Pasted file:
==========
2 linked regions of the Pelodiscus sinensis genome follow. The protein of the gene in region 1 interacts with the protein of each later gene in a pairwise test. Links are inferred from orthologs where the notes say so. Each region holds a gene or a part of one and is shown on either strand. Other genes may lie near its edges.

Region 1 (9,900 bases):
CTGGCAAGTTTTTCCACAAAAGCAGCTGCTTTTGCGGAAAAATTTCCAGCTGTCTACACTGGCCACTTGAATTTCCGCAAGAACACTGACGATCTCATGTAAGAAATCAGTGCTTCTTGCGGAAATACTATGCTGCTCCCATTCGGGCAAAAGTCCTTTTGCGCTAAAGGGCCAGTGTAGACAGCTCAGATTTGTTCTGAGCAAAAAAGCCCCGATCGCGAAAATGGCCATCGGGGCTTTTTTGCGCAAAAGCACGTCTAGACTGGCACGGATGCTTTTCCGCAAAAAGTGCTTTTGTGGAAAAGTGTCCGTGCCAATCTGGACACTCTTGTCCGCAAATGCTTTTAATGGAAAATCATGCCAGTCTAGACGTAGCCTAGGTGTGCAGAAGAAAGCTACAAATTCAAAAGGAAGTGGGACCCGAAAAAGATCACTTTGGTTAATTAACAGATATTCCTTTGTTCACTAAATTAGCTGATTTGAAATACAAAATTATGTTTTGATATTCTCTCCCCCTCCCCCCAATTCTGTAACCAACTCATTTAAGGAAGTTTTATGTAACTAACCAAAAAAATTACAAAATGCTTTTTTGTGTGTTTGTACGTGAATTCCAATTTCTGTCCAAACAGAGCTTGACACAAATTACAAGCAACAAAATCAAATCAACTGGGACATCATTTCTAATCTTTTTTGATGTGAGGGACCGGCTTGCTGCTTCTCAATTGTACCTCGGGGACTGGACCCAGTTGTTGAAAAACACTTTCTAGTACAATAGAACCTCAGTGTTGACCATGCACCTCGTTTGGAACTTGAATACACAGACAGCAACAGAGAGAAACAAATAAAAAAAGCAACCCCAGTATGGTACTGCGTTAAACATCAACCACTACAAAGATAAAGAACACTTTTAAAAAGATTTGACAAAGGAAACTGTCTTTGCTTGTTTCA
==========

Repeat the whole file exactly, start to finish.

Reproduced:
2 linked regions of the Pelodiscus sinensis genome follow. The protein of the gene in region 1 interacts with the protein of each later gene in a pairwise test. Links are inferred from orthologs where the notes say so. Each region holds a gene or a part of one and is shown on either strand. Other genes may lie near its edges.

Region 1 (9,900 bases):
CTGGCAAGTTTTTCCACAAAAGCAGCTGCTTTTGCGGAAAAATTTCCAGCTGTCTACACTGGCCACTTGAATTTCCGCAAGAACACTGACGATCTCATGTAAGAAATCAGTGCTTCTTGCGGAAATACTATGCTGCTCCCATTCGGGCAAAAGTCCTTTTGCGCTAAAGGGCCAGTGTAGACAGCTCAGATTTGTTCTGAGCAAAAAAGCCCCGATCGCGAAAATGGCCATCGGGGCTTTTTTGCGCAAAAGCACGTCTAGACTGGCACGGATGCTTTTCCGCAAAAAGTGCTTTTGTGGAAAAGTGTCCGTGCCAATCTGGACACTCTTGTCCGCAAATGCTTTTAATGGAAAATCATGCCAGTCTAGACGTAGCCTAGGTGTGCAGAAGAAAGCTACAAATTCAAAAGGAAGTGGGACCCGAAAAAGATCACTTTGGTTAATTAACAGATATTCCTTTGTTCACTAAATTAGCTGATTTGAAATACAAAATTATGTTTTGATATTCTCTCCCCCTCCCCCCAATTCTGTAACCAACTCATTTAAGGAAGTTTTATGTAACTAACCAAAAAAATTACAAAATGCTTTTTTGTGTGTTTGTACGTGAATTCCAATTTCTGTCCAAACAGAGCTTGACACAAATTACAAGCAACAAAATCAAATCAACTGGGACATCATTTCTAATCTTTTTTGATGTGAGGGACCGGCTTGCTGCTTCTCAATTGTACCTCGGGGACTGGACCCAGTTGTTGAAAAACACTTTCTAGTACAATAGAACCTCAGTGTTGACCATGCACCTCGTTTGGAACTTGAATACACAGACAGCAACAGAGAGAAACAAATAAAAAAAGCAACCCCAGTATGGTACTGCGTTAAACATCAACCACTACAAAGATAAAGAACACTTTTAAAAAGATTTGACAAAGGAAACTGTCTTTGCTTGTTTCA